Are you looking for a quick-fix and easy way to lose weight and improve your health? Then you’ve probably looked into detox diets. We’re here to shed some light on what detox diets promise, and why you shouldn’t always believe the hype.
While detox diets aren’t a new thing, they do seem to be experiencing a surge in popularity. It’s probably no surprise, not when the benefits they offer often feel beyond the reach of many. They promise rapid weight loss and an answer to the many problems people face, including allergies, arthritis, chronic fatigue and poor digestion.
All this, they say, can be achieved by following a series of (often strict) rules that generally involve limiting or removing certain foods from a diet. These are then replaced by juices, smoothies or nutritionally-enhanced water or tea. Why? Because for with detox diets, the reason someone is overweight, feel sluggish or finds themselves bloated, is not their diet but the toxins in their body.
Detox diets claim toxins stop the body digesting food properly and, by removing them, people will lose weight and be transformed. The reality, however, is the quick fixes these diets offer don’t work. And, they aren’t needed. With a well-balanced diet and the right nutrition, the body naturally eliminates toxins by itself. This is without you needing to drink nothing but juice for weeks on end.
Characteristics of a Detox Diet
With so many celebrities and influencers extolling the benefits of one diet or another, it’s sometimes hard to know what a detox diet is. As a rule of thumb, however, detox diets:
- Promise ‘easy’ changes thanks to a specific ingredient or product without having to make any other lifestyle changes.
- Promise rapid weight loss of 2lbs or more a week without exercise.
- Recommend people avoid or severely limit certain food groups.
- Set strict rules for what people can or can’t eat or how they prepare their food.
Detox diets also often tell people they are overweight, or not feeling great, because of a food allergy or intolerance. In reality, however, only 10% of the population of the UK has a food allergy.
Does Detoxing Work?
While it’s easy to see the appeal of detox diets, there is no medical evidence for their working. Why, then, do people continue to jump from diet to diet looking for a quick-fix or miracle ‘cure’? The answer is simple – in the short-term, many people of a detox diet do see significant weight loss.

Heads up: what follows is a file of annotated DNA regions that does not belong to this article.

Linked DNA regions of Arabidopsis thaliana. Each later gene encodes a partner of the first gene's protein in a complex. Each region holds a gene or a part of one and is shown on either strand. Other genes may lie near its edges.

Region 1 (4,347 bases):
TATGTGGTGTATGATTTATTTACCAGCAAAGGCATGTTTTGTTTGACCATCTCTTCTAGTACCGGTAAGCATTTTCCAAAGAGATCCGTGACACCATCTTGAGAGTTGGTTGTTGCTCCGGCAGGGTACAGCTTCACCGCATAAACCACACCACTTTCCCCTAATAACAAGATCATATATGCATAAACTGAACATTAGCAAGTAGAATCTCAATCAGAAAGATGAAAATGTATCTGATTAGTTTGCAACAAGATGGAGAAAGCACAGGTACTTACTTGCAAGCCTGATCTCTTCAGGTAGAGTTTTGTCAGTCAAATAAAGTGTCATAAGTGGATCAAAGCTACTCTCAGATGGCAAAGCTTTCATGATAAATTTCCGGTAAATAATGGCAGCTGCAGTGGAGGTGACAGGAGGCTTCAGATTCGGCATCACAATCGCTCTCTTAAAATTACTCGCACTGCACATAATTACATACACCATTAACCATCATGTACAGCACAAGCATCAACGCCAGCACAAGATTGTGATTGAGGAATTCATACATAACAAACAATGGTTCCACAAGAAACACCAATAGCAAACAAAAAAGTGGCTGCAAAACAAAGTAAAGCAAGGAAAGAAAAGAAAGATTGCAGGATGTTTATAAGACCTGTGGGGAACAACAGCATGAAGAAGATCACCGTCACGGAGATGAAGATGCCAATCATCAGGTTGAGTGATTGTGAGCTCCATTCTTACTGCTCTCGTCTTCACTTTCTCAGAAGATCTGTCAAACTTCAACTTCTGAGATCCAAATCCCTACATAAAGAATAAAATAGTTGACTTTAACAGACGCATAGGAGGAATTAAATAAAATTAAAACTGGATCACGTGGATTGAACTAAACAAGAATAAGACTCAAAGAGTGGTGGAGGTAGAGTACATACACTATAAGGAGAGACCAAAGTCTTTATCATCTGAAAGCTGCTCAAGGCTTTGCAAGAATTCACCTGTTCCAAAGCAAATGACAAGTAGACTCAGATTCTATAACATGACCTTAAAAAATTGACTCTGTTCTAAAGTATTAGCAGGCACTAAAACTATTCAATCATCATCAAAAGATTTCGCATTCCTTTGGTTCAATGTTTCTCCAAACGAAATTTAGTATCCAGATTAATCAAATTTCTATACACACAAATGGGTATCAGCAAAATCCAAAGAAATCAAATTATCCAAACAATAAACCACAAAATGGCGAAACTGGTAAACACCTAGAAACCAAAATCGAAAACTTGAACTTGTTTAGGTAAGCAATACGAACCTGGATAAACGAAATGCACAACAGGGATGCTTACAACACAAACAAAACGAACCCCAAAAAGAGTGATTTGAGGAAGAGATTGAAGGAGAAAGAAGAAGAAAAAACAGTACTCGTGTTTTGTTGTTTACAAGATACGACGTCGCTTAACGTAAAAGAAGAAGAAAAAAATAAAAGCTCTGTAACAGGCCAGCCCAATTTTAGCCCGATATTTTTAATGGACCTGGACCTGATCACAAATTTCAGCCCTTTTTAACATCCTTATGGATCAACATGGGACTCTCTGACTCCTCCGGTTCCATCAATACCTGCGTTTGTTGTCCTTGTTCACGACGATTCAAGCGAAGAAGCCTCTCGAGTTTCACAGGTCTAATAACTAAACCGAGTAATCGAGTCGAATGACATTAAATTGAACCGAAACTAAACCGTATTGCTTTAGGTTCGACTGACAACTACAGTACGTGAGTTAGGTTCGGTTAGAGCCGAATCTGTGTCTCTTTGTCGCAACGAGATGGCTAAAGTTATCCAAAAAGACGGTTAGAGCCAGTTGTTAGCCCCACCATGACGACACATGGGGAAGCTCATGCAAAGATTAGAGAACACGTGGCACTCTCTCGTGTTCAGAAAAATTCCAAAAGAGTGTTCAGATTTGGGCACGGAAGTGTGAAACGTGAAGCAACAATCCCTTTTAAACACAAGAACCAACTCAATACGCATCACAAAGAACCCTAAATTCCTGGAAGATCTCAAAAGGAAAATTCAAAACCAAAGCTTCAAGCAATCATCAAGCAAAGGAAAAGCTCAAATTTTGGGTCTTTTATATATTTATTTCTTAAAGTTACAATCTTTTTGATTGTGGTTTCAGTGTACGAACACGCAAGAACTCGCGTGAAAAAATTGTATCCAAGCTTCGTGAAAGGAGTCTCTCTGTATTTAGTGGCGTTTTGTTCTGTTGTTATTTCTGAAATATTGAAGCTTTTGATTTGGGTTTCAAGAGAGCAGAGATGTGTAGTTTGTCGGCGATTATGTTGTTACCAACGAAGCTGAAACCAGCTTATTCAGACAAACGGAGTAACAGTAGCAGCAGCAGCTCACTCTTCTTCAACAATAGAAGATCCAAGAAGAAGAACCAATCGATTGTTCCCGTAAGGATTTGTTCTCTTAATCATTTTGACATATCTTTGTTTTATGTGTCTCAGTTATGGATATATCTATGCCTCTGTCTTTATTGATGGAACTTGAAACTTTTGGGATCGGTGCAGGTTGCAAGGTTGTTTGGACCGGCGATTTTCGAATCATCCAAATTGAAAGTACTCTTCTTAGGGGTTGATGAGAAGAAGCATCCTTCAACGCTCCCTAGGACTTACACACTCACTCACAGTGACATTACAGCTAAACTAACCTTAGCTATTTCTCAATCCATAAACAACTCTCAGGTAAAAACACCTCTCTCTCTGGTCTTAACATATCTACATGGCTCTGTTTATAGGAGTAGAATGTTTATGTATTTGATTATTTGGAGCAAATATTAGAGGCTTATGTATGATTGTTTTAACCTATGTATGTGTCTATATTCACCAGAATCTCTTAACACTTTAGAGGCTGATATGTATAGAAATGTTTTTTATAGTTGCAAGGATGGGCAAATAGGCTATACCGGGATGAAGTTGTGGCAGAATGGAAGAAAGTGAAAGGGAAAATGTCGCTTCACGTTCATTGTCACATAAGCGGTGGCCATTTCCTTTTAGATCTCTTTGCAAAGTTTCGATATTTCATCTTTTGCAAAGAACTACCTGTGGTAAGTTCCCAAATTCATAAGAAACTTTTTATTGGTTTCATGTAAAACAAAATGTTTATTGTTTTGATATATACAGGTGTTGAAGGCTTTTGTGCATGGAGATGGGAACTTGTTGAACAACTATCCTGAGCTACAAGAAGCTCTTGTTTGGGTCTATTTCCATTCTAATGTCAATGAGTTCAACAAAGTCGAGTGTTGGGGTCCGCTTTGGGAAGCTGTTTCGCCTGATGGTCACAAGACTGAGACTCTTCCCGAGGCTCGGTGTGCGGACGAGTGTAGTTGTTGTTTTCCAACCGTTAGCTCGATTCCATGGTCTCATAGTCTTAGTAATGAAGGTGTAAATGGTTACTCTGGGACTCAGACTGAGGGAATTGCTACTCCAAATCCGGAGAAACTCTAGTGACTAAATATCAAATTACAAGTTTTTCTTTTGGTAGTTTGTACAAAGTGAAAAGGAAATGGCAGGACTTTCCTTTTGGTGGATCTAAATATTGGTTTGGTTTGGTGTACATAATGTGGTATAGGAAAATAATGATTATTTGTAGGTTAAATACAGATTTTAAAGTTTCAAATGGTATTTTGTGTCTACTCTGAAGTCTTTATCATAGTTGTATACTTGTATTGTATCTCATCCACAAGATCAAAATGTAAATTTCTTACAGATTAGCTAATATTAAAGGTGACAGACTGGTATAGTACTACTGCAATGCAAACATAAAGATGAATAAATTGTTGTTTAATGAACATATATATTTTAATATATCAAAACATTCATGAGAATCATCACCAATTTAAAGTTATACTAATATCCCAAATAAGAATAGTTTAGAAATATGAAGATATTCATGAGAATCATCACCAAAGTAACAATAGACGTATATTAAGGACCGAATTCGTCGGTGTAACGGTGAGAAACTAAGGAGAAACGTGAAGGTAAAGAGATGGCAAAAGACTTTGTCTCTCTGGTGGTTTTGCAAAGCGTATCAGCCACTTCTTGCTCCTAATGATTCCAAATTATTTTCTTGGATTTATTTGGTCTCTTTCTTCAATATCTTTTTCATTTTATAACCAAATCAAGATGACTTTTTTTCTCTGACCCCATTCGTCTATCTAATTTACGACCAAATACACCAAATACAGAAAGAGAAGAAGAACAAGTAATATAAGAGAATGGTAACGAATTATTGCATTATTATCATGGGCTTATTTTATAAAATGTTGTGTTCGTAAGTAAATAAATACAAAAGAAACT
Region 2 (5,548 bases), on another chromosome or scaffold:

Much of this loss, however, is water weight or lean body mass. Both of these are easy to put back on. When this happens, people feel deflated and defeated, stop following the diet and return to their old eating habits. As a result, according to organisations such as the British Association of UK Dieticians, detox diets (which they call fad diets), often lead to weight gain long-term.
As well as long-term weight gain, there are other downsides to detox diets. According to the NHS, for example, detox diets can make people ill because they limit food choices and/or calories. This leads to a nutritional imbalance because the body is missing out on vital vitamins and minerals. Similarly, diets that have high levels of protein or fat can raise cholesterol and increase the risk of heart disease.
The Alternative to Detox Diets
In a nutshell, the alternative to a detox diet is eating well and exercising regularly. This way, your body will detox, or get rid of toxins, naturally. We understand, however, that this isn’t always easy, especially given how busy our lives often are. At the same time, it doesn’t need to be hard as long as people follow our five simple rules for good health and nutrition:
- Stay hydrated. Drink plenty of water throughout the day, aiming for between 6 and 8 glasses.
- Avoid processed foods and eat lots of fruit and vegetables, which are a great natural source of vitamins, minerals and fibre. Don’t stick to the same fruit and vegetables each day, mix things up and go for lots of colour on the plate.
- Add fibre to a diet through legumes, nuts and seeds. Choose whole-grain foods wherever possible, which helps with digestion.
- Eat probiotic foods to support a healthy gut and promote good bacteria. Other fermented foods also work well, including Kefir, Kombucha and Sauerkraut.
- Take supplements to ensure the body is getting the vitamins and minerals it needs. Key amongst these because they support the natural detoxification of the body are B vitamins, magnesium and amino acids.
Finally, remember, everything in moderation. Some studies, for example, show red wine can be good for the heart, while coffee and tea both contain compounds that can help boost energy. None of these, however, will do the body good if they aren’t consumed wisely.